By Sir JAMES CRICHTON-BROWNE, M.D.
I CAN not pretend to summarize what has been written or said about insanity and crime during the last forty years, or a fourth of that time. All that I propose is to submit a few observations which have occurred to me on the following points: (1) on the insufficiency of the definition or test of insanity at present accepted and acted on in courts of law in this country, and on an amended test which would commend itself to medical experience; (2) on the value of expert testimony in establishing the existence and nature of insanity in courts of law; and (o) on a practical step toward the reconcilement of medical and legal differences of opinion on questions of insanity and crime.
What is the law of England with reference to insanity as an excuse for crime, and how far is that law reasonable and in accord with the conclusions of medical science? As to what the law is, there can not be much doubt, for every judgment delivered in cases in which the plea of insanity has been set up since 1843 has been founded on the answers then returned by the judges to the questions put to them by the House of Lords during the ground-swell of the McNaghten case. The gist of these answers runs: "That to establish a defense on the ground of insanity, it must be clearly proved that at the time of committing the act the accused was laboring under such a defect of reason from disease of the mind as not to know the nature and quality of the act he was doing, or if he did know it that he did not know he was doing what was wrong." Now, it is obvious that under this ruling, if I may call it so, are included a large number of cases of insanity. Under it would stand excused the raving maniac who does not apprehend the nature or quality of any act, the idiot who is in the same predicament, the fatuous person who can not foresee the consequences of his acts, and the victim of delusions, when these are of such a character as would justify homicide were they beliefs entertained by a sane man. But it is, and always has been, equally obvious to medical men that this ruling excludes a considerable proportion of cases of insanity in which moral as distinguished from legal irresponsibility exists, and that it is faulty in founding the test of insanity on knowledge or an intellectual state while it ignores states of the emotions and will, which are always more influential on conduct than intellectual states, and bulk far more largely in insanity. The test of insanity which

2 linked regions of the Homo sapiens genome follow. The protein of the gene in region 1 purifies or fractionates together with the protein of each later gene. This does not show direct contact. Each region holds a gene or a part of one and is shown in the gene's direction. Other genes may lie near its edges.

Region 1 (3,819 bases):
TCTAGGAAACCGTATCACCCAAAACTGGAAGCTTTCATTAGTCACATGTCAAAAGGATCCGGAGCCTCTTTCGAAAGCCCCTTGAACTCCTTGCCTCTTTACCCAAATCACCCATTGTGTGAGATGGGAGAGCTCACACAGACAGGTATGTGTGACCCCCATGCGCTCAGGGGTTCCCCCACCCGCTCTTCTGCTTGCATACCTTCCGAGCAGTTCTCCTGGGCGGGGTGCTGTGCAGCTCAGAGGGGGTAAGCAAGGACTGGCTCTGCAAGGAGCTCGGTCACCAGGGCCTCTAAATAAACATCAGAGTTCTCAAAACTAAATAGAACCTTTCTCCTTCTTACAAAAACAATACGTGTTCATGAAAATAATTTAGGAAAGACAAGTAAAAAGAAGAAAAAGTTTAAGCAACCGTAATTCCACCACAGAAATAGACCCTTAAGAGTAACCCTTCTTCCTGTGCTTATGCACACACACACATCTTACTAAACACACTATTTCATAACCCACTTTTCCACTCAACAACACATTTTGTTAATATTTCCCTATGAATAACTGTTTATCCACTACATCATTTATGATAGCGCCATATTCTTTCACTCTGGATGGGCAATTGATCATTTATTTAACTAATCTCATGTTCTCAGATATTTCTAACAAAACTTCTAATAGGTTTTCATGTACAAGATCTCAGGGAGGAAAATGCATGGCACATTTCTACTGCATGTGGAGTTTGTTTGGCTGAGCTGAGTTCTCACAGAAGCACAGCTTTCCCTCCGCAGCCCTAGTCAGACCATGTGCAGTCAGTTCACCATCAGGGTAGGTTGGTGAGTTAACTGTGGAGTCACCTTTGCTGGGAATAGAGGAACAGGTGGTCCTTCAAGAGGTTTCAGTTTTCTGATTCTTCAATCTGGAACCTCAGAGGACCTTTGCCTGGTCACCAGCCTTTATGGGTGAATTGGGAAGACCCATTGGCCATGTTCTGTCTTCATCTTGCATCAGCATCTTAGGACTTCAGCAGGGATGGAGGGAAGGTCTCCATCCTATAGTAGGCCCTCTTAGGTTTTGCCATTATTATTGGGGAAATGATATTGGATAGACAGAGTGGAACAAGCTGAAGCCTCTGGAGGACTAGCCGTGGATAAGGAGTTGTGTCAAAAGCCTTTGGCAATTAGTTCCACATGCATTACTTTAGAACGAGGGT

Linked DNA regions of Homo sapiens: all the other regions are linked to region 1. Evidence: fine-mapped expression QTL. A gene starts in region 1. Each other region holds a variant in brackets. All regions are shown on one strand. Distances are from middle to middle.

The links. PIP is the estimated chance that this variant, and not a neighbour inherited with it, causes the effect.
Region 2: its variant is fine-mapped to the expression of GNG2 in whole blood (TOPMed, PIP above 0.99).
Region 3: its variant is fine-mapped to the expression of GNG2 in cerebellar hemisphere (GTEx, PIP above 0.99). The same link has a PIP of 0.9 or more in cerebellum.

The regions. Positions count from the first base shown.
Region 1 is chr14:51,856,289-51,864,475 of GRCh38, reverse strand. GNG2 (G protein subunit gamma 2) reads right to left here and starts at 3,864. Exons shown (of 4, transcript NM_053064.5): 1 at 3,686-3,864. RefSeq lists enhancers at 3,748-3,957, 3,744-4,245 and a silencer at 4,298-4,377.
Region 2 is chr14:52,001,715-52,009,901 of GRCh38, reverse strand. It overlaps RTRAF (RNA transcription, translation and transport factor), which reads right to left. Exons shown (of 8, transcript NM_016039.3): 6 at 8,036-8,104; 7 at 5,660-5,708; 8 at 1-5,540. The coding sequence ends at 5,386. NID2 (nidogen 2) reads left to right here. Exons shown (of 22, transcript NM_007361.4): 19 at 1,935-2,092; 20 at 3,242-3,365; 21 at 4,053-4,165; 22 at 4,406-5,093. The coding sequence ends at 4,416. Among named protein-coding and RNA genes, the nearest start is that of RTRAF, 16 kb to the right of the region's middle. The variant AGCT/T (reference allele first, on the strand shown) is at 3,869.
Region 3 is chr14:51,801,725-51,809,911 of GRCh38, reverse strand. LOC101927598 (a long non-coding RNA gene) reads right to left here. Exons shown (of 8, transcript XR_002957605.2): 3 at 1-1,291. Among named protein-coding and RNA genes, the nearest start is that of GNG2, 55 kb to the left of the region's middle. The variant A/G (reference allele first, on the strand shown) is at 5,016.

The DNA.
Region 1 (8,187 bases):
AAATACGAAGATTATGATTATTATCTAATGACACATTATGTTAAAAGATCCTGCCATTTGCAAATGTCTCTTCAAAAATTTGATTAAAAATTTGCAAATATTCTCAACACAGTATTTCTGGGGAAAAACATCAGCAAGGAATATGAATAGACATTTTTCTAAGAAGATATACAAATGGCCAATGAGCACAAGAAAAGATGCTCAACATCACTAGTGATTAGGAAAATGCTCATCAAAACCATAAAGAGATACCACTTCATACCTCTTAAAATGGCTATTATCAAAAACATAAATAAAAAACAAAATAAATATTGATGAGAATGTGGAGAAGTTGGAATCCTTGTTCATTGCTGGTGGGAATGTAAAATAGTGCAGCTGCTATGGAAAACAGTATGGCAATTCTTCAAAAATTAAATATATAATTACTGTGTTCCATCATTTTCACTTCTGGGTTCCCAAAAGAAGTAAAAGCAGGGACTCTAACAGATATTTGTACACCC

- Abridged from a lecture delivered to the College of State Medicine.